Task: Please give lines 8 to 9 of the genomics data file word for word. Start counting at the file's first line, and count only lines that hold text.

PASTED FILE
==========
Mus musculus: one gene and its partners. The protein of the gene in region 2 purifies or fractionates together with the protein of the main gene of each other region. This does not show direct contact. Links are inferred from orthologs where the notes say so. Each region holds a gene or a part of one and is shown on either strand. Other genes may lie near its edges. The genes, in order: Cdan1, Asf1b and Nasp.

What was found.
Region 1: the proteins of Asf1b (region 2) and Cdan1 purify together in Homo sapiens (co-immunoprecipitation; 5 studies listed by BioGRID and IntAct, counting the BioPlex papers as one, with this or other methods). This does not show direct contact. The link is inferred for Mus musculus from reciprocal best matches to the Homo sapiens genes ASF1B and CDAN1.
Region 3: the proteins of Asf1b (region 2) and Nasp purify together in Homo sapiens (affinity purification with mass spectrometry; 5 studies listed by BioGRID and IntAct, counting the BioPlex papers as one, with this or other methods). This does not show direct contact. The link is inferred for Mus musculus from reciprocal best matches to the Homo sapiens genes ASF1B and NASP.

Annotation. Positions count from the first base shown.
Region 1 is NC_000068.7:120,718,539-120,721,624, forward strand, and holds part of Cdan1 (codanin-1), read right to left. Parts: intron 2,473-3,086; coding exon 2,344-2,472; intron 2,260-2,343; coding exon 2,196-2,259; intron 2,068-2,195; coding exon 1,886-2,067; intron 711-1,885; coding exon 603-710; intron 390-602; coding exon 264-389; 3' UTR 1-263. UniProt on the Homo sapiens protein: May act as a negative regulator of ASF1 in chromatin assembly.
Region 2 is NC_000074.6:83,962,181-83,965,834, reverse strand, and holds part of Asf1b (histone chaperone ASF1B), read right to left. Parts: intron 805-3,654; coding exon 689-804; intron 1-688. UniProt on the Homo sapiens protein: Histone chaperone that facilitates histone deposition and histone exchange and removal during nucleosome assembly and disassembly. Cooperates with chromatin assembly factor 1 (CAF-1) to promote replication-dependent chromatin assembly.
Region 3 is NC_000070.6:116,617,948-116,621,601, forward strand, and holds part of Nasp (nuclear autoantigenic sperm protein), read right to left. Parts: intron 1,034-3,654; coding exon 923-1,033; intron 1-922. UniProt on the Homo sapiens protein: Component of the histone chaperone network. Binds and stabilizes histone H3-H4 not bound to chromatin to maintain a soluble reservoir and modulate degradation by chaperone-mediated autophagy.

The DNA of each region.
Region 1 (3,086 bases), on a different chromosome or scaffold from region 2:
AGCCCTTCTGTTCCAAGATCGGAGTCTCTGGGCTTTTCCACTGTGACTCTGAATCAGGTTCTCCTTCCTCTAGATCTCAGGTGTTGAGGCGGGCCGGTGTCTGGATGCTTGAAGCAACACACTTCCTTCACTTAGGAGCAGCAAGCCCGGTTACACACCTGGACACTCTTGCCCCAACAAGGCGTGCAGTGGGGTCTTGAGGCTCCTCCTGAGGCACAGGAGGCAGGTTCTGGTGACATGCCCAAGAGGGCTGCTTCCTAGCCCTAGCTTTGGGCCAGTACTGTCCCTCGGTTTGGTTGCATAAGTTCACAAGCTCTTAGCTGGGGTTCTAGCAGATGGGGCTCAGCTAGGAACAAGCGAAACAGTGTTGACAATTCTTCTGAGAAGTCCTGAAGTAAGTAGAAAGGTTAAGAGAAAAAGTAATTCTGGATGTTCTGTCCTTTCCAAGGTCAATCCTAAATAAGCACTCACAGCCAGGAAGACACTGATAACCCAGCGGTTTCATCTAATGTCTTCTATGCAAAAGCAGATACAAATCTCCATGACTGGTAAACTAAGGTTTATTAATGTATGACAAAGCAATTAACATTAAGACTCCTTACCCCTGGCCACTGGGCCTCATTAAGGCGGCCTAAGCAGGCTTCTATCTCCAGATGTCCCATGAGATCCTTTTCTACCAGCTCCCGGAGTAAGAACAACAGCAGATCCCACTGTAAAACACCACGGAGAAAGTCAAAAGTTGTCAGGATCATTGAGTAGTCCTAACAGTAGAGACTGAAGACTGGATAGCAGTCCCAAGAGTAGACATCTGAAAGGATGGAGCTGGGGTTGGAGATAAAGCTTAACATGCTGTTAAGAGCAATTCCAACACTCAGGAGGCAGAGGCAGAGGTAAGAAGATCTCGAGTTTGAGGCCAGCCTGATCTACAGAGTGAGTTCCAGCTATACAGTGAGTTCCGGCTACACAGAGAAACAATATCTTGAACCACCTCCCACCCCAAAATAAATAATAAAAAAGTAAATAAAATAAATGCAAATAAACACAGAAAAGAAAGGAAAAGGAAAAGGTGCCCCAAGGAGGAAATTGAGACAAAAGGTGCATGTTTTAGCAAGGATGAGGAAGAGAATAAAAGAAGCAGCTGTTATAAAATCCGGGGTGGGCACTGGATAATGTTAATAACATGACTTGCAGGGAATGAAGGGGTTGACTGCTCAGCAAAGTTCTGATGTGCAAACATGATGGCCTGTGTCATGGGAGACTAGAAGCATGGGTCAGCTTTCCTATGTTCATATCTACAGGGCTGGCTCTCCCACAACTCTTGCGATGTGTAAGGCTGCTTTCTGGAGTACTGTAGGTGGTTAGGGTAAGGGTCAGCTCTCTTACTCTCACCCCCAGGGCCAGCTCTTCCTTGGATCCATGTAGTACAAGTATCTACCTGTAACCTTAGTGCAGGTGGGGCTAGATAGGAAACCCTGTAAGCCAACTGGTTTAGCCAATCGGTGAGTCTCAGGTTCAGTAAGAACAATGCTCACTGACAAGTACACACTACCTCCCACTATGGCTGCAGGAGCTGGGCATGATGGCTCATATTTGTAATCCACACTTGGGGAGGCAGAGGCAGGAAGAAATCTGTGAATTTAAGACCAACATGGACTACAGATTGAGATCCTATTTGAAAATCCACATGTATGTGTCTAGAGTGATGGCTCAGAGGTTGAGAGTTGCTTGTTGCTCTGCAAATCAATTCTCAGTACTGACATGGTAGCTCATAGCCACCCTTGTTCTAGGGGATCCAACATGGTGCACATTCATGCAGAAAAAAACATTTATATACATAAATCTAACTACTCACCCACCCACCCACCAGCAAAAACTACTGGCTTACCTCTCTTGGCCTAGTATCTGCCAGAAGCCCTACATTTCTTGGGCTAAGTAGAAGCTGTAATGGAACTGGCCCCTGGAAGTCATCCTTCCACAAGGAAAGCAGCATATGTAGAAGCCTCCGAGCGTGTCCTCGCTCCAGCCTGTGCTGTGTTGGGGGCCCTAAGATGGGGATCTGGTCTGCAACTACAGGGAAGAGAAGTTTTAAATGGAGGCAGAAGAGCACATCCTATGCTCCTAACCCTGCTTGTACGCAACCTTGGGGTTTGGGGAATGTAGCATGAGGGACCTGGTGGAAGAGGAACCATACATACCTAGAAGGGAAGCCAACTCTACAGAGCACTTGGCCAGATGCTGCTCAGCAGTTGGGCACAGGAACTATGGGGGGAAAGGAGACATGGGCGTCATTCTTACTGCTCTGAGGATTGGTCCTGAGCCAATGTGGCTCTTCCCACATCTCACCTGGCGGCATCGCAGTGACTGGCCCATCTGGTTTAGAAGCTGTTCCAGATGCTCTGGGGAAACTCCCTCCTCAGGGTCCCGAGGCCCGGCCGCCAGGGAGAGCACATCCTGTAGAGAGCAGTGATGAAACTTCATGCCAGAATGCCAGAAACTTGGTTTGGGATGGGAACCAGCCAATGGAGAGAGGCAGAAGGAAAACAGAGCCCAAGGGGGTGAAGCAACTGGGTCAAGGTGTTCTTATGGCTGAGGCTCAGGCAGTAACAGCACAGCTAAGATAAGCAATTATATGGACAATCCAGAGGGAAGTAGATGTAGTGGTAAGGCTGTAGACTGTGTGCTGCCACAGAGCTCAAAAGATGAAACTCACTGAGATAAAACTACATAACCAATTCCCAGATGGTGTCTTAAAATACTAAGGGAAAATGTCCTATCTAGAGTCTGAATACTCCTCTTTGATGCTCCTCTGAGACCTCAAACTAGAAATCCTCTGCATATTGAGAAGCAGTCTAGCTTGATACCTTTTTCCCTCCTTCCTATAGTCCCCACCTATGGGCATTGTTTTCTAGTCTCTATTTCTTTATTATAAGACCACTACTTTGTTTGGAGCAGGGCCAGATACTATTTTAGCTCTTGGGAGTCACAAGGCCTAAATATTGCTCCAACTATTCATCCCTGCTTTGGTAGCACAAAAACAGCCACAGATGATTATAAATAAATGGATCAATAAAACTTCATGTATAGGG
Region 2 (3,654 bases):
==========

Region 3 is NC_000070.6:116,617,948-116,621,601, forward strand, and holds part of Nasp (nuclear autoantigenic sperm protein), read right to left. Parts: intron 1,034-3,654; coding exon 923-1,033; intron 1-922. UniProt on the Homo sapiens protein: Component of the histone chaperone network. Binds and stabilizes histone H3-H4 not bound to chromatin to maintain a soluble reservoir and modulate degradation by chaperone-mediated autophagy.

The DNA of each region.